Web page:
The world is not full of items stamped “made by God”—the Creator is more subtle than that—but there are two locations where general hints of the divine presence might be expected to be seen most clearly. One is the vast cosmos itself, with its fifteen-billion-year history of evolving development following the big bang. The other is the “thinking reed” of humanity, so insignificant in physical scale but, as Pascal said, superior to all the stars because it alone knows them and itself.

 

A Scientific Commentary on Genesis 7:11

Although committed to the principle of sola Scriptura, Calvin recognized that the Bible would have been written in terms its original recipients would have understood. Calvin inherited the medieval cosmology of his time, a way of viewing the world heavily influenced by Greek thought and one which was about to receive shocks from astronomers such as Copernicus and Galileo. But not just yet.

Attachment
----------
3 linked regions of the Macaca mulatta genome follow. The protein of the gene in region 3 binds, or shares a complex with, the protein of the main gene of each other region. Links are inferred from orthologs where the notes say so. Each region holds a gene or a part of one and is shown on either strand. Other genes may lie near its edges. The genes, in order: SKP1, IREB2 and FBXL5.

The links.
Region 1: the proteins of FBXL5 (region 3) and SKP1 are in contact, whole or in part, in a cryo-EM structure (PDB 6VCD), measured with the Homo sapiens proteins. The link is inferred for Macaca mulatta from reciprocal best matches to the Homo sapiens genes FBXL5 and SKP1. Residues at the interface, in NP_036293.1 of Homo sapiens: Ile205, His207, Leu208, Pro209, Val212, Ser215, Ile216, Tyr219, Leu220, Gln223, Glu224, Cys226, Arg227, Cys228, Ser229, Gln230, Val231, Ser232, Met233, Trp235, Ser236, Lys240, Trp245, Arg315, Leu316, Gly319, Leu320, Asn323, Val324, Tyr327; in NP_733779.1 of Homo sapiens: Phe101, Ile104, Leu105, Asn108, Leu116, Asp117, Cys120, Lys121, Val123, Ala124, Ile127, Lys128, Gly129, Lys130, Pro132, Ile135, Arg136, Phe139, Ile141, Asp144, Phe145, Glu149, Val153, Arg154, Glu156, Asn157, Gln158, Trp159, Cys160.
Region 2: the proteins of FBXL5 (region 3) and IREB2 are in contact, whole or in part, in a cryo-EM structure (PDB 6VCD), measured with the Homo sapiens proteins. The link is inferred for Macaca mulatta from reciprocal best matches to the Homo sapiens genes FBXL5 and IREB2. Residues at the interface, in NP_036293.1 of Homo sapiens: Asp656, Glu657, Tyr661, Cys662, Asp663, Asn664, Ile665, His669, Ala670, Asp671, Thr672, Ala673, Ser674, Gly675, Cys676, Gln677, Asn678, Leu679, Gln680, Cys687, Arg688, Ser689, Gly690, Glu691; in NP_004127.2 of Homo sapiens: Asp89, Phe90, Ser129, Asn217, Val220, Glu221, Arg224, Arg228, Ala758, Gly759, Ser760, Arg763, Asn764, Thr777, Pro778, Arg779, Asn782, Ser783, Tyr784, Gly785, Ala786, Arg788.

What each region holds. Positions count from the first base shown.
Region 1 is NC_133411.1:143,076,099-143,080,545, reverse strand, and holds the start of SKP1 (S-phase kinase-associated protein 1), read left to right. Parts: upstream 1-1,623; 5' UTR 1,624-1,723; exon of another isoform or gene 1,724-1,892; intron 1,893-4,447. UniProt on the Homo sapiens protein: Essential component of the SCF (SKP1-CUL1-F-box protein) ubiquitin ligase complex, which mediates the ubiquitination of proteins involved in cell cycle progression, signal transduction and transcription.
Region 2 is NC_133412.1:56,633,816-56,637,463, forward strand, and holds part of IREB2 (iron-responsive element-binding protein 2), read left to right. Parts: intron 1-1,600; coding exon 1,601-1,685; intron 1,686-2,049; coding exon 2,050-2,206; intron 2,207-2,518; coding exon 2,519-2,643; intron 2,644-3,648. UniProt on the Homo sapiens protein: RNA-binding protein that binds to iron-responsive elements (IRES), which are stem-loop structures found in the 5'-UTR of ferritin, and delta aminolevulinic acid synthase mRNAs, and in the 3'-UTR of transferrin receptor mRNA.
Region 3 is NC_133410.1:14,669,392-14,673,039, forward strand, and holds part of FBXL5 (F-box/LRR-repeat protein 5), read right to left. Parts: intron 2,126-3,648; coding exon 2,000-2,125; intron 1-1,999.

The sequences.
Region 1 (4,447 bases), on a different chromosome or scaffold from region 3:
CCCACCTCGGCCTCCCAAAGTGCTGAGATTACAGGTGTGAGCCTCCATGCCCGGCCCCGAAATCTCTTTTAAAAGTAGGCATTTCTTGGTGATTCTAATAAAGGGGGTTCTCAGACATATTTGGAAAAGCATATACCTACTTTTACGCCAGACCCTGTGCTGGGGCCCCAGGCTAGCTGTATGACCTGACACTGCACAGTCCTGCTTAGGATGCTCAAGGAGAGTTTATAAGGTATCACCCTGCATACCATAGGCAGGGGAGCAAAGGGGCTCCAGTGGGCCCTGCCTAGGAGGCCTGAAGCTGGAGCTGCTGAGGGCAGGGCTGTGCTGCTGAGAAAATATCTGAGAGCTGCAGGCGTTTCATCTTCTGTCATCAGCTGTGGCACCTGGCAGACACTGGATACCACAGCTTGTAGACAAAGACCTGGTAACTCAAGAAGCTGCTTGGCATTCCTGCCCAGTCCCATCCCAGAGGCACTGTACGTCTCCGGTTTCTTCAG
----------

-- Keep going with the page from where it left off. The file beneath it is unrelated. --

Series: It's an Old World After All (2 entries)

In our sixth BioLogos videocast, we take a look at the age of the Earth. We explain four methods scientists have used to determine that age: tree ring, lake varve, radiometric, and seafloor spread dating, and also offer some theological insight on how an old earth can fit with the first chapters of Genesis.